- Software name: appdown
- Software type: Microsoft Framwork
- size: 51MB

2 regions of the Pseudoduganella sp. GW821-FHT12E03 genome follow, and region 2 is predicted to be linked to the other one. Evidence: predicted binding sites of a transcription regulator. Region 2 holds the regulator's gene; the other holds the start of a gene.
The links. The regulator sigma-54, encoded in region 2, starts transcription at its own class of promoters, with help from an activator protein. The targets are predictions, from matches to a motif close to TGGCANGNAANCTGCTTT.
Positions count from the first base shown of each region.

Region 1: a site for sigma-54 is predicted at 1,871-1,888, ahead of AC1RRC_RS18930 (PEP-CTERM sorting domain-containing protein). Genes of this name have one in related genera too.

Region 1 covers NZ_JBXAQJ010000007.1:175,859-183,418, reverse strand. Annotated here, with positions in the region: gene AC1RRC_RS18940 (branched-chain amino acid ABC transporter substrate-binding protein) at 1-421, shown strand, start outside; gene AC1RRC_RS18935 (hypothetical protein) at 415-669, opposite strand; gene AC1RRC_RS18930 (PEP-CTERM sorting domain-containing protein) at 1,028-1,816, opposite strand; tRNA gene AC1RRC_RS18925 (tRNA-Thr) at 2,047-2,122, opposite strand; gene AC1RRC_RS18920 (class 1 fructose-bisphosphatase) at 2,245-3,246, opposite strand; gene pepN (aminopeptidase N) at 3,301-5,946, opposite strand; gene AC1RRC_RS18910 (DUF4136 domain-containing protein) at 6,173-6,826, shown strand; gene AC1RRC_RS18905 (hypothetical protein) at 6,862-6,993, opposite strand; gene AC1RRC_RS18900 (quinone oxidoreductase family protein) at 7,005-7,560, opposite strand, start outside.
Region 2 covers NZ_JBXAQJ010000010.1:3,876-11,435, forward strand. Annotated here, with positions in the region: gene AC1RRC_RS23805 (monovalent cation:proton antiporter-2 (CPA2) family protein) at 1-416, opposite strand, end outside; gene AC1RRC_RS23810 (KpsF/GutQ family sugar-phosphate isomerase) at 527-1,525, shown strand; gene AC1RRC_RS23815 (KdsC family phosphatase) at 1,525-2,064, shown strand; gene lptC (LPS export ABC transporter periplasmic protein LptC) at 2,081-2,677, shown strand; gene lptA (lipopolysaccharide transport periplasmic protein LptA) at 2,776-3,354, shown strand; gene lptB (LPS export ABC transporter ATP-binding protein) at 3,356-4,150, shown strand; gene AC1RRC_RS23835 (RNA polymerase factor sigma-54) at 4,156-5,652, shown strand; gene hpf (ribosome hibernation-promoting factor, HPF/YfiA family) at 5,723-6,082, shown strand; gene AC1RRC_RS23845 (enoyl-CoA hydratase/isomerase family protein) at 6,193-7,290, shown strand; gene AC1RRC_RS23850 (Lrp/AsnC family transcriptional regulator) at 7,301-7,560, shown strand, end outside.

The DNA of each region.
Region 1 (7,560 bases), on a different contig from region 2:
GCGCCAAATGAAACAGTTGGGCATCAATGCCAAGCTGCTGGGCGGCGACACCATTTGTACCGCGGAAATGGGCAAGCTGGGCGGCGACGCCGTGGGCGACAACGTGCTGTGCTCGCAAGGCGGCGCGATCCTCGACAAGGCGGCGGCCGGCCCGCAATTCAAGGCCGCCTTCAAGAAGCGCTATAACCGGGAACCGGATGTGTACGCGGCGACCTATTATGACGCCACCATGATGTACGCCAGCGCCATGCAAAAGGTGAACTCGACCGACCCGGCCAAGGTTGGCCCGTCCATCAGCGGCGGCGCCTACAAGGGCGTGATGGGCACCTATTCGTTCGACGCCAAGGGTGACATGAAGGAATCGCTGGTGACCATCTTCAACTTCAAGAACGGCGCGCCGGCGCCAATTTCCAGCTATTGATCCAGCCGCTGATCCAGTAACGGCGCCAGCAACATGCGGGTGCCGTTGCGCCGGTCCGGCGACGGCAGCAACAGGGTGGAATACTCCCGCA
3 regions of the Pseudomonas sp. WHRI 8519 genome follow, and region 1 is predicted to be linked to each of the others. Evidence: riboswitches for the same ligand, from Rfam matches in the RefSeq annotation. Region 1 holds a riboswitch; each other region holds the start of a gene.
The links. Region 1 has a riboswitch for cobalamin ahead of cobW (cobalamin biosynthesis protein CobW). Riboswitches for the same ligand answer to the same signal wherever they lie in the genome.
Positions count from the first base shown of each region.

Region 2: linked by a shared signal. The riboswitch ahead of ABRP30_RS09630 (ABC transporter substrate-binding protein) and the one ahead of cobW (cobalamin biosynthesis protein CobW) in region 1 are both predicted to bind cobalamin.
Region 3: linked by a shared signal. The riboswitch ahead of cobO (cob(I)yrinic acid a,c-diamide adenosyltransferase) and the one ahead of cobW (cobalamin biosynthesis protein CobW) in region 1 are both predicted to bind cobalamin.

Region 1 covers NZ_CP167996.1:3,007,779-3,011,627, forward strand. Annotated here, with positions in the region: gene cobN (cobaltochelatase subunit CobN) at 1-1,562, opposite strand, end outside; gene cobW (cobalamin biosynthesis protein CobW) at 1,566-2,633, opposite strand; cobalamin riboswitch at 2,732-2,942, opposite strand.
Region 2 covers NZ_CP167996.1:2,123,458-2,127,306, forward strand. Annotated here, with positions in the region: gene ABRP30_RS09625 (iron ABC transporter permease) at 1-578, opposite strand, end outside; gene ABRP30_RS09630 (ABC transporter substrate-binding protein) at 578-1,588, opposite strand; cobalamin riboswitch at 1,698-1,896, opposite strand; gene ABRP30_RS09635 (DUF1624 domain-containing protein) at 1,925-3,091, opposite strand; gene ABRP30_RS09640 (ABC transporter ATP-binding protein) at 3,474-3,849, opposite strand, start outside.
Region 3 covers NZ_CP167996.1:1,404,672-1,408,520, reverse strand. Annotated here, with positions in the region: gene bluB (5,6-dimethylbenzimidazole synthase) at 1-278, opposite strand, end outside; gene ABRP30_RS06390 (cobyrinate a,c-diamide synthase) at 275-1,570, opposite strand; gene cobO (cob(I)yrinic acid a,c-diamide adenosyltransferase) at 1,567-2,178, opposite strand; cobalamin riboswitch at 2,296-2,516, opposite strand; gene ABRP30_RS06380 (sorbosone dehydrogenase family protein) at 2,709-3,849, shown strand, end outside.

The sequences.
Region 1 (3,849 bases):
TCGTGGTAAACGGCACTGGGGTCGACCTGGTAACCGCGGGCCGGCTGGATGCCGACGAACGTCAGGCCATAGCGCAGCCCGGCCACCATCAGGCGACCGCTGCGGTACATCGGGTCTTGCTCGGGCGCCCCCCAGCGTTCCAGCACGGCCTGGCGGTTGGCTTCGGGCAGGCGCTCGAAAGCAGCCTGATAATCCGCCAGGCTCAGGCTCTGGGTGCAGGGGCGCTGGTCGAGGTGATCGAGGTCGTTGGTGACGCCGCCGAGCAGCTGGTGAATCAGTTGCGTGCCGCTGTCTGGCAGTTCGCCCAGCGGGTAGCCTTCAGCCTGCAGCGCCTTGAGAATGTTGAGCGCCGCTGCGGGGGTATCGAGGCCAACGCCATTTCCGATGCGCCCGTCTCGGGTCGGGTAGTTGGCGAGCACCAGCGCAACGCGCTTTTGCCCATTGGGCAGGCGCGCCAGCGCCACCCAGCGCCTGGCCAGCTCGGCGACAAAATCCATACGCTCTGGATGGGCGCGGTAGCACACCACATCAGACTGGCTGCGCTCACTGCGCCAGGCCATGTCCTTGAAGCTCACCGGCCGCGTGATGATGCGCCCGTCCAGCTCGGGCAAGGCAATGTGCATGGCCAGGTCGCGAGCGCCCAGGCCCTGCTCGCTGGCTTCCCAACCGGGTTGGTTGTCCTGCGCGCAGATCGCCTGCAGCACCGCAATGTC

His body was scarred and disfigured, as though many surgical operations had been performed upon it.A distinct parallelism may be traced in the lines of evolution along which we have accompanied our two opposing schools. While the Academicians were coming over to the Stoic theory of cognition, the Stoics themselves were moving in the same general direction, and seeking for an external reality more in consonance with their notions of certainty than the philosophy of their first teachers could supply. For, as originally constituted, Stoicism included a large element of scepticism, which must often have laid its advocates open to the charge of inconsistency from those who accepted the same principle in a more undiluted form. The Heracleitean flux adopted by Zeno as the physical basis of his system, was164 much better suited to a sceptical than to a dogmatic philosophy, as the use to which it was put by Protagoras and Plato sufficiently proved; and this was probably the reason why Bothus and Panaetius partially discarded it in favour of a more stable cosmology. The dialectical studies of the school also tended to suggest more difficulties than they could remove. The comprehensive systematisation of Chrysippus, like that of Plato and Aristotle, had for its object the illustration of each topic from every point of view, and especially from the negative as well as from the positive side. The consequence was that his indefatigable erudition had collected a great number of logical puzzles which he had either neglected or found himself unable to solve. There would, therefore, be a growing inclination to substitute a literary and rhetorical for a logical training: and as we shall presently see, there was an extraneous influence acting in the same direction. Finally, the rigour of Stoic morality had been strained to such a pitch that its professors were driven to admit the complete ideality of virtue. Their sage had never shown himself on earth, at least within the historical period; and the whole world of human interests being, from the rational point of view, either a delusion or a failure, stood in permanent contradiction to their optimistic theory of Nature. The Sceptics were quite aware of this practical approximation to their own views, and sometimes took advantage of it to turn the tables on their opponents with telling effect. Thus, on the occasion of that philosophical embassy with an account of which the present chapter began, when a noble Roman playfully observed to Carneades, You must think that I am not a Praetor as I am not a sage, and that Rome is neither a city nor a state, the great Sceptic replied, turning to his colleague Diogenes, That is what my Stoic friend here would say.262 And Plutarch, in two sharp attacks on the Stoics, written from the Academic point of view, and probably165 compiled from documents of a much earlier period,263 charges them with outraging common sense by their wholesale practical negations, to at least as great an extent as the Sceptics outraged it by their suspense of judgment. How the ethical system of Stoicism was modified so as to meet these criticisms has been related in a former chapter; and we have just seen how Posidonius, by his partial return to the Platonic psychology, with its division between reason and impulse, contributed to a still further change in the same conciliatory sense.